Thursday, March 29, 2012

Happy Easter, Peeple!

I just saw this on Buzzfeed:

I love me some Peeps!  Happy Easter, All!

Tuesday, March 20, 2012

Hope Springs Eternal

I just found this amazing art installation photo on BoingBoing.

Amazing, and inspiring.  Here is a quotation from the article:

“I walked through Bloom with a close friend of mine who has spent a great deal of time inside similar hospitals. He was close to tears and repeated said he felt the desire to jump into the flowers, sum bold for the freedom and the celebration of his own growth and healing. We recognized that Bloom brought beauty and wonder to what has always been an inherently taboo subject matter.”

“‘Never worry alone’ was a Dr. Tom Gutheil classic line, but because of the lack of social support, too many patients who came here had to worry alone. Anna saw these corridors as places to be filled with growth. For all the patients who never received flowers, these flowers are for you.”

You can see the original article here, with more beautiful photos.

Thursday, March 8, 2012

Shrines of Hope

This blog post is based on a recent talk I attended called which is part of a series at the University of Pennsylvania Health System, Department of Pastoral Care, Spirituality, Religion & Health Interest Group:

with John Hansen-Flaschen, MD, Professor of Medicine and Chief of the Division of Pulmonary, Allergy, and Critical Care at the Hospital of the University of Pennsylvania

ICU Family Shrines of Hope from John Hansen-Flaschen on Vimeo.

After playing the above video for us, Dr Hansen-Flaschen talked about his concept of working at the MICU as being on a tour of duty in a submarine.  He completely immerses himself in the world of the MICU during his two-week rotation.  The patients, family and staff of the MICU are all he thinks about.  Then he talked about the welcome appearance of the shrines that he shows in the video.  First, his definition.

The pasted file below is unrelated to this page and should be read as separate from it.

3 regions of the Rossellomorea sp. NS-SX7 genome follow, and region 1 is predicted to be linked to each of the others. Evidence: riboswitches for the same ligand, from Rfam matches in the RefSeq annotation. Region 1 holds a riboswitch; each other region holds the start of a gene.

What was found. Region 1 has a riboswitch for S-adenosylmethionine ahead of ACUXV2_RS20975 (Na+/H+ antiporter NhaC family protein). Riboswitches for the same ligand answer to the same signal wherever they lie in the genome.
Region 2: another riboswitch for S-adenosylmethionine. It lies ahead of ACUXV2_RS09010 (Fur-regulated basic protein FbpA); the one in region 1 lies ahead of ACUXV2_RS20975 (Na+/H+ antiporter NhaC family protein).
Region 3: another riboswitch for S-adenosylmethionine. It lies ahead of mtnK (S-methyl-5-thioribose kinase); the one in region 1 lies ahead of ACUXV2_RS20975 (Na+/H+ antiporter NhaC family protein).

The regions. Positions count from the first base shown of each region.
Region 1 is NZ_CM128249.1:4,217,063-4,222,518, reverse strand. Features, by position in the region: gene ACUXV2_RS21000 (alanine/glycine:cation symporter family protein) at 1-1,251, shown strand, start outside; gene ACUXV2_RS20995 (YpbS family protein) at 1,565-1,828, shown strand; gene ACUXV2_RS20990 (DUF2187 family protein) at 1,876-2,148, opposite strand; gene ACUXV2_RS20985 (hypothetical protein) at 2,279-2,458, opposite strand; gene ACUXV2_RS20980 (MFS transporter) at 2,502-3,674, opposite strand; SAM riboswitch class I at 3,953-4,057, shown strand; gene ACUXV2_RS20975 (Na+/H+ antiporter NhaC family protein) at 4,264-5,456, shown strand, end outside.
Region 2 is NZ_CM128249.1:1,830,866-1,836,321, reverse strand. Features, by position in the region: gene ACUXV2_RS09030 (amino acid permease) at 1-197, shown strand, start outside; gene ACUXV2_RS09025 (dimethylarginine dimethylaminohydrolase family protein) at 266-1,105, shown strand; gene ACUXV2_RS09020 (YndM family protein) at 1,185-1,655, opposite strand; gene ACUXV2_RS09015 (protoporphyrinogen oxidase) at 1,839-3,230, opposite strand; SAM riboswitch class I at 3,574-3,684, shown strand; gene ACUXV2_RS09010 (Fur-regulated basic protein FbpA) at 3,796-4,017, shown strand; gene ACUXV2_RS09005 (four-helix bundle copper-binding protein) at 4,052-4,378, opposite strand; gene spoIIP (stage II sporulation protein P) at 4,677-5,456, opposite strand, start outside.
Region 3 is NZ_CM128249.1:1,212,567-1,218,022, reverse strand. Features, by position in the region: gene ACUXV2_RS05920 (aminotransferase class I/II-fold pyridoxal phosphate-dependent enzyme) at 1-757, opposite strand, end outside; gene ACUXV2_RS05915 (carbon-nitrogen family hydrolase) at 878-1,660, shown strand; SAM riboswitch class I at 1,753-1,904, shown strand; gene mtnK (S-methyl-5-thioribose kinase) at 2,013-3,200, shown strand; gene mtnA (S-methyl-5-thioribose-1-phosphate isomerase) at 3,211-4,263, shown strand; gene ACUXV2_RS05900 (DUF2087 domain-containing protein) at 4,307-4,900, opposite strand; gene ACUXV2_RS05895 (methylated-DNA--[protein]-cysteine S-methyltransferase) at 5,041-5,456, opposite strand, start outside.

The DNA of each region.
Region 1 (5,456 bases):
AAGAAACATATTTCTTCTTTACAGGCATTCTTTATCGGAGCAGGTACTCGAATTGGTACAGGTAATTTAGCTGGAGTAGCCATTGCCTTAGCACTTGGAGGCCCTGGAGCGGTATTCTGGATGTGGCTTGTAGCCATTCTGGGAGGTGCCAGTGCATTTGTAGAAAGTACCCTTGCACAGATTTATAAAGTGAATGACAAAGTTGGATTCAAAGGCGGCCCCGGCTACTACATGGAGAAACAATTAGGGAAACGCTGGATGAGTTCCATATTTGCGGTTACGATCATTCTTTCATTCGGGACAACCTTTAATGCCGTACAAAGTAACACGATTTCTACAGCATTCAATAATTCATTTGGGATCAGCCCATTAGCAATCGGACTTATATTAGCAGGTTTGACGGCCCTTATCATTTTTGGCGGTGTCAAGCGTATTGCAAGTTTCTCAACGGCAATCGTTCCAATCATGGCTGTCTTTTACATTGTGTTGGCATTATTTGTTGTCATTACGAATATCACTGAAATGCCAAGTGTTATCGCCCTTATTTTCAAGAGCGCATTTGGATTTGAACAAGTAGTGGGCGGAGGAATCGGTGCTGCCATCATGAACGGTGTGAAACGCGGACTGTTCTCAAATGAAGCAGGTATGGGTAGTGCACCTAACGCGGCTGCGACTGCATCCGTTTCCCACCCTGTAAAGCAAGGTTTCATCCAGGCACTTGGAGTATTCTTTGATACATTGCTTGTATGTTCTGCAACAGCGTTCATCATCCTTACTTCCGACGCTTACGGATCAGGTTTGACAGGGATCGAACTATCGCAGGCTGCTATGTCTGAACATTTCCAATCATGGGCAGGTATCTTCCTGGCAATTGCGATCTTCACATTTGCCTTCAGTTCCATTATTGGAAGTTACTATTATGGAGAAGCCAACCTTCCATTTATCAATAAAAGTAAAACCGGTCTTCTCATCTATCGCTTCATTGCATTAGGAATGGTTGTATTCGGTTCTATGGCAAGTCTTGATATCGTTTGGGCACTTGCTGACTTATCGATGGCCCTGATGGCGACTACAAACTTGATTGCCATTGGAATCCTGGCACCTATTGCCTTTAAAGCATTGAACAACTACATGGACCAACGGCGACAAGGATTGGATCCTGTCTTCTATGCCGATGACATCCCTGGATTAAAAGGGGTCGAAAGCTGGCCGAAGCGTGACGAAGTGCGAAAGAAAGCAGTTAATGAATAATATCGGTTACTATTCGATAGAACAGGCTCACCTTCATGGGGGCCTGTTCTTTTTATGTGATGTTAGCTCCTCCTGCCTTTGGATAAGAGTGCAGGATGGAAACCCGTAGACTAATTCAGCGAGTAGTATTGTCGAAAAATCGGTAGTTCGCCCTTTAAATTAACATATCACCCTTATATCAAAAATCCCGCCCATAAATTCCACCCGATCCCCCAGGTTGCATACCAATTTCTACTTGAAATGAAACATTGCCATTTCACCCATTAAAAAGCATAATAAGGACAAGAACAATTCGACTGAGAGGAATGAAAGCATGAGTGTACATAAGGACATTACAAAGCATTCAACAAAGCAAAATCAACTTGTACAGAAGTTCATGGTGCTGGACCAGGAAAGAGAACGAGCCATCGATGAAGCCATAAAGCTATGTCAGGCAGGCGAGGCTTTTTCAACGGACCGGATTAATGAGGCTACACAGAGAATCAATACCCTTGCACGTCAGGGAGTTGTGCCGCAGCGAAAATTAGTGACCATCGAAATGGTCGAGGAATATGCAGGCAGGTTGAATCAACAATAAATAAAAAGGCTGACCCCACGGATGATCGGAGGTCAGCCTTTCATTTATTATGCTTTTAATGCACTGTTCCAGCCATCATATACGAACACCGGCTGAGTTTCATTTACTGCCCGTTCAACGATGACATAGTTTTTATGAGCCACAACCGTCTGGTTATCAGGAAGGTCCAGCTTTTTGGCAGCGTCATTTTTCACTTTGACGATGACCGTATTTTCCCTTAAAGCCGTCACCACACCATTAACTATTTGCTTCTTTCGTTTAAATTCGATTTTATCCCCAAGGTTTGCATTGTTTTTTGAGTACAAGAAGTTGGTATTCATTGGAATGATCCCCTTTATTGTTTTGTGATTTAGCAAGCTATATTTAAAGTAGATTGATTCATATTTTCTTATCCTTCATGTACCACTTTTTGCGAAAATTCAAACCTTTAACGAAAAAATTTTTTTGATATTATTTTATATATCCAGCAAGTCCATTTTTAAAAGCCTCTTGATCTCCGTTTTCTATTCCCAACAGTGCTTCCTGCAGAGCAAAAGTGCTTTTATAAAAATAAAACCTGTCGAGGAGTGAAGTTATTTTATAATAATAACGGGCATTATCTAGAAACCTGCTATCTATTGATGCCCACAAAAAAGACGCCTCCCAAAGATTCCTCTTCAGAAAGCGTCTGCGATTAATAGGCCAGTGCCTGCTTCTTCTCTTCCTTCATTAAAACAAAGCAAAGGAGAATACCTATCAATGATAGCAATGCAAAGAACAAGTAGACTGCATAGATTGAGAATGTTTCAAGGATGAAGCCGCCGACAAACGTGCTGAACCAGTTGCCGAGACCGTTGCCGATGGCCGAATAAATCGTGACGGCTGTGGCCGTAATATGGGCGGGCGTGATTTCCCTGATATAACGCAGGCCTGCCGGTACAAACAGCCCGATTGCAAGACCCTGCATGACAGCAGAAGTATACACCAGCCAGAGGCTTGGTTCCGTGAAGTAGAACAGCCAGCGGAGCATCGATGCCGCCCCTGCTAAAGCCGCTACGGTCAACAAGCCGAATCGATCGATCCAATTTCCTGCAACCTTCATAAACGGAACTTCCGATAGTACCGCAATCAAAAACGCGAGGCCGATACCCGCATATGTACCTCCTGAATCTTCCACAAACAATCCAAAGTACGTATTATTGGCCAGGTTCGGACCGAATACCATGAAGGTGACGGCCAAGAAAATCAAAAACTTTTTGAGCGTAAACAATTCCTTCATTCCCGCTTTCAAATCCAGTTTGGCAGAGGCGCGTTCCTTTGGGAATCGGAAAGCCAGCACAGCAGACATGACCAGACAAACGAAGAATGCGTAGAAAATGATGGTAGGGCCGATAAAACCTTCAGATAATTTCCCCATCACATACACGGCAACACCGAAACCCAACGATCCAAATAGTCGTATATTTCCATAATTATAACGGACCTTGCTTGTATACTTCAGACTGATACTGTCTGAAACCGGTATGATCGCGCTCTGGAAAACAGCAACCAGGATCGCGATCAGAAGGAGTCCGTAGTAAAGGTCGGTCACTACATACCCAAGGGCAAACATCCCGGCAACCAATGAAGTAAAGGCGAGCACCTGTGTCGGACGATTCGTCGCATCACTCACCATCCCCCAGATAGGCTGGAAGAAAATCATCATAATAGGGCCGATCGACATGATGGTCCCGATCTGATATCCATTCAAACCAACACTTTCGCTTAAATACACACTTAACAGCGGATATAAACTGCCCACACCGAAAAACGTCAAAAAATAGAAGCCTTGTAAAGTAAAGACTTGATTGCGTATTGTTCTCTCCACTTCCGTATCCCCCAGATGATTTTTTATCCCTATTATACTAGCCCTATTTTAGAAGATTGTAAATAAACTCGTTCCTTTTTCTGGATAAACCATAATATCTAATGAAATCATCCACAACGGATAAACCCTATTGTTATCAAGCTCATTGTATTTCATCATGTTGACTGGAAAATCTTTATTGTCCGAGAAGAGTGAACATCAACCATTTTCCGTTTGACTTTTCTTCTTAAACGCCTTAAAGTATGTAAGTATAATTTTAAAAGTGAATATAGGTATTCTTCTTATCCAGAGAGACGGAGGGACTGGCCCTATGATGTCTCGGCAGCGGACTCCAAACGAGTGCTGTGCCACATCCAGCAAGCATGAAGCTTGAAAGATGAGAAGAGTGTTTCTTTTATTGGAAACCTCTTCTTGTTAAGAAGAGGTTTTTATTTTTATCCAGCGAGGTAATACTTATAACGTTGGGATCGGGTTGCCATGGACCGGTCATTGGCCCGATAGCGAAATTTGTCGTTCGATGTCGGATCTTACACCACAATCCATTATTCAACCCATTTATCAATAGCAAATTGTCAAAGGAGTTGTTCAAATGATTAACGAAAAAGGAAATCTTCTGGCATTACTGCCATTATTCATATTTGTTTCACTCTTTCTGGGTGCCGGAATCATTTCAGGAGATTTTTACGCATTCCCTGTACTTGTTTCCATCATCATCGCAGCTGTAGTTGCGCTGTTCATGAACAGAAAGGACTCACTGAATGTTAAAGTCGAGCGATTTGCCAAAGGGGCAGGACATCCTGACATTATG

Shrine: an assembly of specifically chosen items assembled for devotional or reverential purposes. There are both secular and religious shrines - that determination is best left to the viewer.

Shrines of Hope

These are not a commemoration of something that WAS, but hope for recovery or a peaceful passage to a better place.  Shrines in the ICU spring up on their own.  Not memorials but visual prayers of hope and redemption.

We experience life in MICU completely and profoundly specter of death brings focus and solemnity.  Families come and talk, think about the future, they're not "crying all the time."  They are up against the clock.  It's a time for reconciliation, healing old wounds, wrapping things up.

ICU = temple and submarine, rooms are chapels, nurses' station is the altar, MD's are high priests (? the speaker wonders) How do we reconcile the images of submarine and temple?

What makes a place sacred?  There are secular shrines.  MICU is a separate place, it's about the human condition: intensity and profundity.  It's not easy to be distracted in the MICU.

"I ask, 'Tell me about him/her'  - up to that point all the medical interactions have been about 'rescue.'  After this question, Tell me about her, then what comes out is a first draft of an obituary." - Dr.

From here, the talk became a discussion about what experiences of the MICU and/or shrines the audience members had, and how they reconcile the concepts of submarine and temple in the MICU.  The audience was diverse, made up of a lot of Chaplains. 

"MICU not always a sacred space, but sacred space is created by the people in it. "  - Chaplain
"The blessing of tasks to cope with the intensity." - Chaplain
"Nurses making shrines for patients without families that visit. That reduces "ICU Psychosis." - Chaplain
"Help with passing celebration of person.  Power of our attention to the person in the bed at the time of death." - Dr H-F
"MICU affirmation of life, love of family, stories of life, grieving has meaning because of richness of life." Chaplain
"Pieces of home make hospital room feel like home.  Hope for life, place  of home." - Chaplain

This talk gave me a LOT to think about.

Wednesday, March 7, 2012

Keep your eyes on the prize, hold on

BBC Bleak House, 2005 theme:

"We have a system of justice in [the US] that treats you much better if you're rich and guilty than if you're poor and innocent. Wealth, not culpability, shapes outcomes.” - Bryan Stevenson

I read that quote above, on BoingBoing and then listened to the whole "TED" talk. It's amazing how the past 24 hours have had so many connections and amazing little pieces that I think I'm going to have to break it all into two blog posts over two days! But, I read the link above today, after I read the Democracy Now piece on Christian Gomez, 27, who died at Corcoran State Prison after apparently participating in a hunger strike intended to highlight the terrible treatment of prisoners in Solitary.